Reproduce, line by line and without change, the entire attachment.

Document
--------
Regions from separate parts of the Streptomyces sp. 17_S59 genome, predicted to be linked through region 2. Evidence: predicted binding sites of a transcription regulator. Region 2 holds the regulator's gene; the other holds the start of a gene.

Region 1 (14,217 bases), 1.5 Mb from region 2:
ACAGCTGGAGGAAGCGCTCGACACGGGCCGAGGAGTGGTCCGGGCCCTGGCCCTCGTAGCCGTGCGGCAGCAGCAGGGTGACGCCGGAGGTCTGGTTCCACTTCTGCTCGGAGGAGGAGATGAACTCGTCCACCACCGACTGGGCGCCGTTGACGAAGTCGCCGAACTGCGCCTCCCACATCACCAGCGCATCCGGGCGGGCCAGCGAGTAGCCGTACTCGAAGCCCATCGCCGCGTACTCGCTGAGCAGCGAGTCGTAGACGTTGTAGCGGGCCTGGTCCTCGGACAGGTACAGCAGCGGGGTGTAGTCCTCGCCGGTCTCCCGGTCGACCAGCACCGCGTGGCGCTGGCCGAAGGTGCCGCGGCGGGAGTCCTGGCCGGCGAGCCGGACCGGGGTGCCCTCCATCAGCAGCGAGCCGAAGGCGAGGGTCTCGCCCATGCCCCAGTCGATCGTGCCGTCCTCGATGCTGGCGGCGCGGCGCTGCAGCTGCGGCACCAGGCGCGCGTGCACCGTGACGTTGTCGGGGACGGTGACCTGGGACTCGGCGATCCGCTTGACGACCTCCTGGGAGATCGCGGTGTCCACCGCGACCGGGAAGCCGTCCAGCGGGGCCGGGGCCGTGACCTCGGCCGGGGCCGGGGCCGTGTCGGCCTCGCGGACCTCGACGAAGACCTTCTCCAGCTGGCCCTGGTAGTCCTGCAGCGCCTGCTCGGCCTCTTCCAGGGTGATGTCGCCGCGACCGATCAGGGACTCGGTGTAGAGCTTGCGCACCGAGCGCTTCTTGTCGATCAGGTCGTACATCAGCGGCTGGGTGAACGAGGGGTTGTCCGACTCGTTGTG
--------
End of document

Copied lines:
Regions from separate parts of the Streptomyces sp. 17_S59 genome, predicted to be linked through region 2. Evidence: predicted binding sites of a transcription regulator. Region 2 holds the regulator's gene; the other holds the start of a gene.

Region 1 (14,217 bases), 1.5 Mb from region 2:
ACAGCTGGAGGAAGCGCTCGACACGGGCCGAGGAGTGGTCCGGGCCCTGGCCCTCGTAGCCGTGCGGCAGCAGCAGGGTGACGCCGGAGGTCTGGTTCCACTTCTGCTCGGAGGAGGAGATGAACTCGTCCACCACCGACTGGGCGCCGTTGACGAAGTCGCCGAACTGCGCCTCCCACATCACCAGCGCATCCGGGCGGGCCAGCGAGTAGCCGTACTCGAAGCCCATCGCCGCGTACTCGCTGAGCAGCGAGTCGTAGACGTTGTAGCGGGCCTGGTCCTCGGACAGGTACAGCAGCGGGGTGTAGTCCTCGCCGGTCTCCCGGTCGACCAGCACCGCGTGGCGCTGGCCGAAGGTGCCGCGGCGGGAGTCCTGGCCGGCGAGCCGGACCGGGGTGCCCTCCATCAGCAGCGAGCCGAAGGCGAGGGTCTCGCCCATGCCCCAGTCGATCGTGCCGTCCTCGATGCTGGCGGCGCGGCGCTGCAGCTGCGGCACCAGGCGCGCGTGCACCGTGACGTTGTCGGGGACGGTGACCTGGGACTCGGCGATCCGCTTGACGACCTCCTGGGAGATCGCGGTGTCCACCGCGACCGGGAAGCCGTCCAGCGGGGCCGGGGCCGTGACCTCGGCCGGGGCCGGGGCCGTGTCGGCCTCGCGGACCTCGACGAAGACCTTCTCCAGCTGGCCCTGGTAGTCCTGCAGCGCCTGCTCGGCCTCTTCCAGGGTGATGTCGCCGCGACCGATCAGGGACTCGGTGTAGAGCTTGCGCACCGAGCGCTTCTTGTCGATCAGGTCGTACATCAGCGGCTGGGTGAACGAGGGGTTGTCCGACTCGTTGTG